Rumpus: Even without the essays, the book would have a resonant sense of cyclic time. Nonetheless, I was moved by Eiren’s piece about images in the mind forming a sort of mantra, in the sense that they remind us how we “existed once.” It’s like we’re now in art where we used to be in climate science. She writes, “I live in the time after the time when we had no idea that we’d ruined things for good.”

Fogelson: I love the way Eiren writes. She really thinks things deeply. The eulogizing-the-planet thing might be macabre and hard for people, there’s something very loving and beautiful in her presentation. She’s a musician, too.

The Rumpus

Hear Eiren on Chicago NPR station WBEZ’s Morning Shift speaking to Tony Sarabia about Slipping the Holdfast, songwriting, Earnest Shackleton, and her novel-in-progress.

WBEZ Morning Shift

Caffall’s sensibilities aren’t quite so precious; her latest effort, “Slipping the Holdfast,” doesn’t cater to lyricism immersed in time-stamped slang, nor is the instrumentation confined to an acoustic guitar. Instead, she employs electricity to great effect, echoing the Crazy Horse distortion tone akin to the late Jason Molina.

New City

Eiren Caffall is an amazing double threat as both a writer and a musician.

The Deli Chicago

Doug Fogelson’s The Time After may seem self-contradictory. It is a beautiful book that stares into the bleakest dark hole imaginable to humans, the destruction of our earth. It does so through a combination of Fogelson’s own photography – vivid, multilayered and prismatic panoramas exploring cycles of life in the worlds around us – and texts by three gifted writers – frightening, enlightening, and mournful, but never maudlin. As Eiren Caffall puts it in her eulogy to the planet, “We have done things to this place we love that we can never make right. We are losing what we knew, and the end, as it arrives, is beautiful and terrible.” The Time After helps us grasp our shared responsibilities and loss in a tragedy whose outcome is perhaps all too inevitable. Fogelson’s gorgeous photographs are especially effective, leading us from complex manmade congestion and chaos to the song of forests renewing themselves to the last word of the conscience-free power of nature – climate, tides, time, and day becoming night.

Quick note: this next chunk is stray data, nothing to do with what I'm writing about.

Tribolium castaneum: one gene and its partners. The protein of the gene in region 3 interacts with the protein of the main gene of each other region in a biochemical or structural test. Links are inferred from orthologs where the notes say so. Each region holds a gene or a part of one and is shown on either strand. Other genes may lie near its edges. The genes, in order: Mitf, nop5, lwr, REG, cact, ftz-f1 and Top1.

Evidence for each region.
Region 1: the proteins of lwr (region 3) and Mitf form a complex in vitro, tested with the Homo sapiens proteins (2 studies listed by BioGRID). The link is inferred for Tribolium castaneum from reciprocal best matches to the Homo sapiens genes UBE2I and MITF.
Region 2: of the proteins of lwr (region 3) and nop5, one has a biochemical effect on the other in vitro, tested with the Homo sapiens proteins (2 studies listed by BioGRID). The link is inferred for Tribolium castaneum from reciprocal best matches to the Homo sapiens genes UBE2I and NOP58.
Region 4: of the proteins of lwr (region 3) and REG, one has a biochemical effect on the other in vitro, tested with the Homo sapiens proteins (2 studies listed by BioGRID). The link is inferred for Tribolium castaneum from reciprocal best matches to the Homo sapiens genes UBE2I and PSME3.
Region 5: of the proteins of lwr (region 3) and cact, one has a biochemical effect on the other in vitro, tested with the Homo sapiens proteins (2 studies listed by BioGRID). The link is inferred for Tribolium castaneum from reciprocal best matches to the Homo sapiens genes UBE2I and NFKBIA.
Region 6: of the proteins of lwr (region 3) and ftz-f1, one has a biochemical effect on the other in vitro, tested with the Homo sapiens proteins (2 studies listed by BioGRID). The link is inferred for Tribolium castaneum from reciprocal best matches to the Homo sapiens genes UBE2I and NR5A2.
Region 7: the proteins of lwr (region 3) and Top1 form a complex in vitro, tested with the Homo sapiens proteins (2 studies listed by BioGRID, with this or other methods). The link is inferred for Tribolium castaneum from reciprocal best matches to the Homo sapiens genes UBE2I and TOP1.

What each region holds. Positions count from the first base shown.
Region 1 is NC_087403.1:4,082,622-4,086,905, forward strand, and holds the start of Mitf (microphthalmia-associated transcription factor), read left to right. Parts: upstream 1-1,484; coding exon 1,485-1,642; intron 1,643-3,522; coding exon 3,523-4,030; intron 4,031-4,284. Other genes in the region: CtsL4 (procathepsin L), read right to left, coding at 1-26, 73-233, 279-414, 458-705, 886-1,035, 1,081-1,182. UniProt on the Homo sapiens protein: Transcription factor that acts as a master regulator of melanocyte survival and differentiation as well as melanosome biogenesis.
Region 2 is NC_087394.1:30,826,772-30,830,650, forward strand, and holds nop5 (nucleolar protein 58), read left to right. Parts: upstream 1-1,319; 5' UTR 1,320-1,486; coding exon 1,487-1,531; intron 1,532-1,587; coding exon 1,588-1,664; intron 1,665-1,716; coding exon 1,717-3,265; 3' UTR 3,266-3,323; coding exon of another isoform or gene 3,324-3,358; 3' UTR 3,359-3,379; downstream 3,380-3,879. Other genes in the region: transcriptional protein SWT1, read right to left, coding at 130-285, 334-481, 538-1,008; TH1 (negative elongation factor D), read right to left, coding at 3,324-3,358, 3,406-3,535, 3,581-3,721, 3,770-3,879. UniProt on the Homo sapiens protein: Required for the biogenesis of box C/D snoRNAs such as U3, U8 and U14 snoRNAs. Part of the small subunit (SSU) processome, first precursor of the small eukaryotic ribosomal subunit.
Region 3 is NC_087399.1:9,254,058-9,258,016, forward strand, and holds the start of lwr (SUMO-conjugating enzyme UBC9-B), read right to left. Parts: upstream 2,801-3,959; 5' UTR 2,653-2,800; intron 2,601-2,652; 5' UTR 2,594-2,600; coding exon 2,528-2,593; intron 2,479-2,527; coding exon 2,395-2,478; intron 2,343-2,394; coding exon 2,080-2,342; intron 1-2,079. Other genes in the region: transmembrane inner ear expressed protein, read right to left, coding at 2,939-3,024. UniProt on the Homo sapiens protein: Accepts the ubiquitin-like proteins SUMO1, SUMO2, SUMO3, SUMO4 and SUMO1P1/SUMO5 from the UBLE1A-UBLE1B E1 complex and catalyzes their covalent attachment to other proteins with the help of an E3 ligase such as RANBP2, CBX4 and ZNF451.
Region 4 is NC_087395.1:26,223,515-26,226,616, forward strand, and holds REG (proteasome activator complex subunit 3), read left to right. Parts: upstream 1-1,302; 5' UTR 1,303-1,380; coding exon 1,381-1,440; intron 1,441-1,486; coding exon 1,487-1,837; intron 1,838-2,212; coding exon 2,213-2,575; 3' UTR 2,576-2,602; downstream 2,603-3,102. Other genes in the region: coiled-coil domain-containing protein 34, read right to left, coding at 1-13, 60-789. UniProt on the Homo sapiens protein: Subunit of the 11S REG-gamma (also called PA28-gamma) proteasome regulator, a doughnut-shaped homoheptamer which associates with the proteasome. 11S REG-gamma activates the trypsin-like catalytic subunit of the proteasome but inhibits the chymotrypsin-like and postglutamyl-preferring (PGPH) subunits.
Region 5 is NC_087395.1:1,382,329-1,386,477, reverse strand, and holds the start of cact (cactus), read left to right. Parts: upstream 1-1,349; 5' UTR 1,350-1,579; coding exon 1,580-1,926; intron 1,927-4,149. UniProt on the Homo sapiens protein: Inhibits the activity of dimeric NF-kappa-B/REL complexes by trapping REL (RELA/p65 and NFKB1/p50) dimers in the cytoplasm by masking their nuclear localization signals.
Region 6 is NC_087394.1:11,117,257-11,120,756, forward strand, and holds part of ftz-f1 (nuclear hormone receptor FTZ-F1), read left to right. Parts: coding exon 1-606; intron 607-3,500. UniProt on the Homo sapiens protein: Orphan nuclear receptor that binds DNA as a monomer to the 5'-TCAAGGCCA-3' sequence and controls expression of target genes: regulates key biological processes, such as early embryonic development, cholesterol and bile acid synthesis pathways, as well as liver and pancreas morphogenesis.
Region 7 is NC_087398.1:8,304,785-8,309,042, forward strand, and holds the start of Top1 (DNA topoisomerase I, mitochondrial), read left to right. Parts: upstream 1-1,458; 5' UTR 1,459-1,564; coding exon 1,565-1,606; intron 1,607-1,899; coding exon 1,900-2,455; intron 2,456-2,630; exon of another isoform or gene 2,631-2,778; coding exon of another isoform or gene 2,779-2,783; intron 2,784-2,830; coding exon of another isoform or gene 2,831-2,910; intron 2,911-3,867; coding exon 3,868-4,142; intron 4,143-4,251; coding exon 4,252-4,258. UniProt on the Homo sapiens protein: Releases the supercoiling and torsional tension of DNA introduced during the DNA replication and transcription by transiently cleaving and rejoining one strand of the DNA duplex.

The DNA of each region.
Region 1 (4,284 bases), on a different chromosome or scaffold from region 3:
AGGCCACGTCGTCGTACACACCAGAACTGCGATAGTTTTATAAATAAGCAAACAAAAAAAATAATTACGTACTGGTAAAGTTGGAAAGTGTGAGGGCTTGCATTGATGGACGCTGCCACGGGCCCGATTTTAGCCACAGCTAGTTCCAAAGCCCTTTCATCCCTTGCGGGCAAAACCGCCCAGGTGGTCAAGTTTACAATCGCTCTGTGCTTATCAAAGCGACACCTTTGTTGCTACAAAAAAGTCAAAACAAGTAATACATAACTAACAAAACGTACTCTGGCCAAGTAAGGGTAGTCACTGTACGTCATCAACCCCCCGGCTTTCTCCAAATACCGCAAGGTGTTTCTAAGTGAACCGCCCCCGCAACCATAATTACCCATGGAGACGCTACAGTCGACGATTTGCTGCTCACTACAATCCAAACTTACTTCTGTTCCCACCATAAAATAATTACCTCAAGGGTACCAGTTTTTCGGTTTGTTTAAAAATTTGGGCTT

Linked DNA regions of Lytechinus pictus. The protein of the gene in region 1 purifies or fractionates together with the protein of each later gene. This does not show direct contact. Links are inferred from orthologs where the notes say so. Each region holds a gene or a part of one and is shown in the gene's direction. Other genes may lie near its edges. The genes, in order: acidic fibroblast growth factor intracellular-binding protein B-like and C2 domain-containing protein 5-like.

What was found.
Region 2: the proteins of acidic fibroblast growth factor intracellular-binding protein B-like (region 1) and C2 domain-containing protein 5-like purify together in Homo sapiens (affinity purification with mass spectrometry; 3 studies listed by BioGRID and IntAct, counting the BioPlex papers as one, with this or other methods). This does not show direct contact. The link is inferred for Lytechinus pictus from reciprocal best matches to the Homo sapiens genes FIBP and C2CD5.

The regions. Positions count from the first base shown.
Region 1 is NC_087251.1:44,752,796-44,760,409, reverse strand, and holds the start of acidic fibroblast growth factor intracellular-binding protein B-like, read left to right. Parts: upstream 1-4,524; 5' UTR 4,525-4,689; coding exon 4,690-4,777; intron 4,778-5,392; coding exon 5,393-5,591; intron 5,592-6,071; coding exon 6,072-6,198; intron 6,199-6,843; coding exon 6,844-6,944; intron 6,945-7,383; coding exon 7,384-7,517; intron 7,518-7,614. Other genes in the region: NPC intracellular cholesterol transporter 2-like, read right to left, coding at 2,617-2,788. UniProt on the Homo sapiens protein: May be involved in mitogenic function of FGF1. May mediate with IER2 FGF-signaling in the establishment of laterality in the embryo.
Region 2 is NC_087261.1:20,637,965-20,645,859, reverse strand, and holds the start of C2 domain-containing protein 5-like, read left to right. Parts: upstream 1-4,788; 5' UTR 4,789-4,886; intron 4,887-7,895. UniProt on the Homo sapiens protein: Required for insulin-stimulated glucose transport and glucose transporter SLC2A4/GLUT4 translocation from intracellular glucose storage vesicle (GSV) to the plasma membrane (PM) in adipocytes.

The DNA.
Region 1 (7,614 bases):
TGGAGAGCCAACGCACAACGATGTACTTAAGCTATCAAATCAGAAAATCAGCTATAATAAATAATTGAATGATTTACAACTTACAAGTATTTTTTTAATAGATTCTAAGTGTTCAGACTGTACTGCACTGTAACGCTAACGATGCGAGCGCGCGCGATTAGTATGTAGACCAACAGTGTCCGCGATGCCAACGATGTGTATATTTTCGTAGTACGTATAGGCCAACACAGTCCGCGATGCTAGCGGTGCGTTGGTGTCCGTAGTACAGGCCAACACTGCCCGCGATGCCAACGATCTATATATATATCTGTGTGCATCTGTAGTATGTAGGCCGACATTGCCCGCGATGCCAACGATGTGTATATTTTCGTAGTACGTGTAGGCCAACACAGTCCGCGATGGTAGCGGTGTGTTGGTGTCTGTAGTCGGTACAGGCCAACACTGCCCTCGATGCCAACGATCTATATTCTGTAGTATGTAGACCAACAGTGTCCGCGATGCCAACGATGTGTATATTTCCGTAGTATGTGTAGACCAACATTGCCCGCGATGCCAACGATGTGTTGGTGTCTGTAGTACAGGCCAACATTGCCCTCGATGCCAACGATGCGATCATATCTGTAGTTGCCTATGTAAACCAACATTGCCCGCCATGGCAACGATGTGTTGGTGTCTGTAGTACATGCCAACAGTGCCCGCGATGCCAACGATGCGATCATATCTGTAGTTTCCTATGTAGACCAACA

Palm Springs Art Museum

On Saturday we recorded an episode of Important Records at saki records. Three people talked about records they love and three artists played songs from those records. Seth Vanek and Eiren Caffall interpreted Songs: Ohia’s “Blue Moon Chicago” and if it was dark outside people would have cried.

Brightest Young Things

Singer-songwriter Caffall, who accompanies herself with only a lap steel guitar, does a remarkable thing for a solo artist these days – she forces people to listen by virtue of the quietness, delicacy and sheer poignant prettiness of her music. Her melancholy quasi-Appalachian songs might be said to suffer from a certain sameness, but then so do real Appalachian songs, and as with those, it’s important to stick around for the cumulative impact. Definitely one to watch.

Chicago Reader

Stark and melancholic…. Under the spotlight, her stories deserve the extra concentration.

Chicago Music

More successfully, a trio of short, winsome performances includes Robin Cline’s Red Circle Prayers a campfire /road trip story about coal mining and musical inevitabilities that would be very much at home on This American Life thanks to Eiren Caffall’s sadly lyrical accompaniment on lap steel guitar. Even a glimpse as the northbound Red Line train passing by overhead seems romantic in this setting.

Chicago Tribune

Mary Houlihan in the Chicago Sun-Times writes about the annual live version of Emmet Otter’s Jug Band Christmas show at The Hideout.

Chicago Sun-Times